|In Brazil Jennifer's engagement ring is worn on the right hand|
What it would be like to say yes? To take a step further? To leave my job and comfortable American surroundings behind and set foot in foreign soil, committing years of my life to serving God through international missions? I went out on the flat hotel roof, still warm from the sun, overlooking orange adobe tile roofs and houses fading in the twinkling golden sunset, and sat with God.
As I began to sort through the now-open boxes in my life, packing and questioning and praying and saying good-bye, the tables shifted suddenly. Instead of sending me back to Brazil as I’d hoped, God seemed to be opening the way to… Japan? Yes, Japan. Through past relationships, coincidences, thoughts, and prayers. Chance meetings with Japanese Christians who urged me to tell the Japanese people about Christ.
So instead of boarding the plane for Brazil, I waited anxiously in the cold terminal of Newark Airport for a plane bound for Tokyo. Shivering with fear and nerves, and wondering if I’d ever find my way back to the country of my dreams. The country where God called me. Where smiles ran in our veins like blood. Hand clasps and kisses and hugs and tears.
I’ll never forget the day I sat there at my computer, staring at a blinking row of text: “I want you to meet someone there in Sapporo,” an acquaintance from Tokyo had written, knowing nothing about my past or my secret plans. “He’s a really wonderful Christian! You’ll like him. And he’s from Brazil! I’ve told him about you, and he’s waiting for you to call!” My heart stood still.
Of course it started before that, back when I was serving as a short-term missionary in Sapporo, Japan, and nearly ran smack into that nice Brazilian foreign exchange student an acquaintance from Tokyo had mentioned. Right in the middle of a (very rare, in Buddhist Japan) Christian bookstore. Athos and I had spoken on the phone a couple of times, including one talk that lasted until around five in the morning. Never, ever in my life have I talked that long to any man. Probably to any female, for that matter.
Our wonder and questions bloomed, over the following months, into something sparkly and nerve-tingling, always alive with the awareness that in my missionary program, crafted especially for young singles, dating was disallowed. Completely. No smooching, no make-out sessions, no getting engaged and making promises. We could meet, of course, in ministry or as friends, which we did with increasing frequency.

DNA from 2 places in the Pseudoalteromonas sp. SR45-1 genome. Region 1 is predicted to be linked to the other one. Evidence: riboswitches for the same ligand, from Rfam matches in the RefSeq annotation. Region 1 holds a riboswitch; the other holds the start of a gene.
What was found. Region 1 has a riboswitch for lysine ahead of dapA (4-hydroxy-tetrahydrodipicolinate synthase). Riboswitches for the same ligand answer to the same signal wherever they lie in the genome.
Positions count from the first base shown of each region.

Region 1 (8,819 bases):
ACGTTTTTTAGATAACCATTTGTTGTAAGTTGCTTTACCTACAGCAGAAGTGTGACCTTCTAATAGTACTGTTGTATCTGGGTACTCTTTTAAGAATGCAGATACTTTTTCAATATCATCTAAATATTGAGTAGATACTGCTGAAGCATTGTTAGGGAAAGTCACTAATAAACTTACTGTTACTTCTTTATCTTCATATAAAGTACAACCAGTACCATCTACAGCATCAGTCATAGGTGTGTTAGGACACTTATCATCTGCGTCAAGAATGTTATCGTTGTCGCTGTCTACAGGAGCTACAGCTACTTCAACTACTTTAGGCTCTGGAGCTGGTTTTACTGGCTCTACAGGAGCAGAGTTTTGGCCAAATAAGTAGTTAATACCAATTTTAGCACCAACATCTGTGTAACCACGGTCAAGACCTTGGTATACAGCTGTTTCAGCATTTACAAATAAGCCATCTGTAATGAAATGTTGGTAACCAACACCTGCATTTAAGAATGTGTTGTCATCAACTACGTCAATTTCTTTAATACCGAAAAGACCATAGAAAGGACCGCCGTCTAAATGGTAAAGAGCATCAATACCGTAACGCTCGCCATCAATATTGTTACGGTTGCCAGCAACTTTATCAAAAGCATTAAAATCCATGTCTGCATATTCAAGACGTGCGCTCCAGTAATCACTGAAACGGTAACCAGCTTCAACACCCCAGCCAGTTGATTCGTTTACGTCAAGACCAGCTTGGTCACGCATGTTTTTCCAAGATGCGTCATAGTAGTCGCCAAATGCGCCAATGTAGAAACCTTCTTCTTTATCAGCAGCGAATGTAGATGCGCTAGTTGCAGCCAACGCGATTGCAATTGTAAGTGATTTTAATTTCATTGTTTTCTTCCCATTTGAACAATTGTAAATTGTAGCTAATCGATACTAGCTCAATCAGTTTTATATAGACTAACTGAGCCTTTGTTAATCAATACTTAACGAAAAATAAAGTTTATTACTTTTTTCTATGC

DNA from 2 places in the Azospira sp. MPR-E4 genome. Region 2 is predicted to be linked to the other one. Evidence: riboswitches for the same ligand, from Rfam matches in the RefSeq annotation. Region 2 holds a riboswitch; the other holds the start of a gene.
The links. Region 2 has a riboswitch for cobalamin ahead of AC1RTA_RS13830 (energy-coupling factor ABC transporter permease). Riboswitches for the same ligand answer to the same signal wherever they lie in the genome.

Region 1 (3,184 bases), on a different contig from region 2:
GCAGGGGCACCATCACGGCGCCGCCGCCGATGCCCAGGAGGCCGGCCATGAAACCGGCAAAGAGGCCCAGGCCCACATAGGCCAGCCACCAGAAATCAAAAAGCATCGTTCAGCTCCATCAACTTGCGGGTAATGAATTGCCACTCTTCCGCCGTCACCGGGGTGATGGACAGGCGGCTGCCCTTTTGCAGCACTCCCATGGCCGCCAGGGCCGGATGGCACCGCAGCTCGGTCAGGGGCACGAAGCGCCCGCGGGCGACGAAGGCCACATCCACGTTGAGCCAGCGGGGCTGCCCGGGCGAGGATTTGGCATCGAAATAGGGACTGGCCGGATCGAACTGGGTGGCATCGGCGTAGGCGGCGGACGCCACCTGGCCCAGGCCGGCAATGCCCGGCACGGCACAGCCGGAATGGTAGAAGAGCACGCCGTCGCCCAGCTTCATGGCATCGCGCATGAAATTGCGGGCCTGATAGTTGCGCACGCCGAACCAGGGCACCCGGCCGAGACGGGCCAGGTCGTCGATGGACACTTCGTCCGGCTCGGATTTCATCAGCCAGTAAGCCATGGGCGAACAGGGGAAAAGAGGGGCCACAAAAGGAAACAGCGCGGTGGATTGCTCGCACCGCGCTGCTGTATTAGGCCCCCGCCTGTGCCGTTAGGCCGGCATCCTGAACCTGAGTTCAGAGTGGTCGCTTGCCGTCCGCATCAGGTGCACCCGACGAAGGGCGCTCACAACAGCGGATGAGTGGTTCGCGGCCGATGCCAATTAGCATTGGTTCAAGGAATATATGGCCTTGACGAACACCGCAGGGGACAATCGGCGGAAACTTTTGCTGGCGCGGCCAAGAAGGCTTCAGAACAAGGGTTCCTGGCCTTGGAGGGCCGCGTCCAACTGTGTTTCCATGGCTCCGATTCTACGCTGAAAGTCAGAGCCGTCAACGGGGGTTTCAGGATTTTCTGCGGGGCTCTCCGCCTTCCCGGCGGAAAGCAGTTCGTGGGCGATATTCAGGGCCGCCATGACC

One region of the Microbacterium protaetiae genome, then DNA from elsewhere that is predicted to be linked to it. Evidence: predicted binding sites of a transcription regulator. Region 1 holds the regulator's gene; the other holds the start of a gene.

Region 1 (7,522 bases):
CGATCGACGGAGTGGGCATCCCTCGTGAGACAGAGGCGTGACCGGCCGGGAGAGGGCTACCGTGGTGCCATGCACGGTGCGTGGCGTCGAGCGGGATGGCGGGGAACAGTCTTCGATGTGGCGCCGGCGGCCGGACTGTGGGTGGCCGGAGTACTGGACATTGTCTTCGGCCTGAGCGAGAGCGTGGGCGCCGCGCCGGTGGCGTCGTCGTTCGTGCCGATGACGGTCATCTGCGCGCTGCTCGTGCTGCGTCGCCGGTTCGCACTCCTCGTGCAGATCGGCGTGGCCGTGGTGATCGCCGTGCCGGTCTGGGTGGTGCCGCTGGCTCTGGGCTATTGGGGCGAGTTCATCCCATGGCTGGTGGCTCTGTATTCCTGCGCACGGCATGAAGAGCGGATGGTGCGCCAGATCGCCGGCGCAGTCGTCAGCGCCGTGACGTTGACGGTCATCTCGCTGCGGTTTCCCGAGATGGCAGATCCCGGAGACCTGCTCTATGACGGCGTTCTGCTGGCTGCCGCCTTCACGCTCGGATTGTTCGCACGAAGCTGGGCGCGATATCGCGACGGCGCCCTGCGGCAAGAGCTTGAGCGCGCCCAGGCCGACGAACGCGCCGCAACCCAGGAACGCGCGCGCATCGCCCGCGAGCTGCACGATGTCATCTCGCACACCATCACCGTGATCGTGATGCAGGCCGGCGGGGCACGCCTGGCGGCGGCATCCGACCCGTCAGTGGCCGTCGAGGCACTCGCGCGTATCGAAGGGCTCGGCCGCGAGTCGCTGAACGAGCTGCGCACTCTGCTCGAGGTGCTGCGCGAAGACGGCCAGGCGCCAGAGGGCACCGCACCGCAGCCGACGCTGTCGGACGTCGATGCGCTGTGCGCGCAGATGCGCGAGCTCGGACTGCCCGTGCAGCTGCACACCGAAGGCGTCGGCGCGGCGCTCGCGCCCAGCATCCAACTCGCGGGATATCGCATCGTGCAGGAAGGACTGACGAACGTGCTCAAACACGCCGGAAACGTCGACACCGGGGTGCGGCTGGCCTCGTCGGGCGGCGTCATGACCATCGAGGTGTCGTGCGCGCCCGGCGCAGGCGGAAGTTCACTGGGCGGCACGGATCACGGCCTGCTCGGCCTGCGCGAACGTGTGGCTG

But after boarding my final flight to the U.S, suddenly, here we were: continents apart. Yet the following morning I answered the phone to Athos and we talked about this mystery called marriage. “I've been in a jewelry store,” he said. “Looking for engagement rings." I felt my heart leap into my throat, mouth too dry to speak. We had never discussed rings. Never talked about engagement. Not yet.
We had never kissed on the lips. Even once. Only on the cheek. Even the day he brought out that beautiful ring into the sunlight, glinting there in its box, and slipped it on my finger.
Why did we forgo kissing? I don’t know. I’m not such a wise or holy woman. I have made my share of mistakes and messes. But this time we wanted something new. Something different. Something neither of us had ever done, all fresh, like an unbroken path set out before us.
Which is what took us to the front of my Richmond, Virginia church on Valentine’s Day. February 14. Candles quivering, the sanctuary smelling of flowers.We had sung, prayed, joined hands, and stood before the church, presented now as a married couple in the sight of God and friends and family. A calling as glorious and heavy as the silver wedding band I slid on his finger.
“You may now,” said the pastor, “kiss the bride.”
Jennifer is married to Athos, her Brazilian husband, who she met while serving as a missionary in Japan. Athos studied politics and law at Hokkaido University in Sapporo, where he met Jennifer, and is a political analyst at the Embassy of South Korea in Brasilia. She’s lived in Brazil since 2004. They have one son, Ethan, who they’re in the process of adopting from Brazil. Athos and Jennifer are active in Brasilia International Church, where they’ve been members since 2005.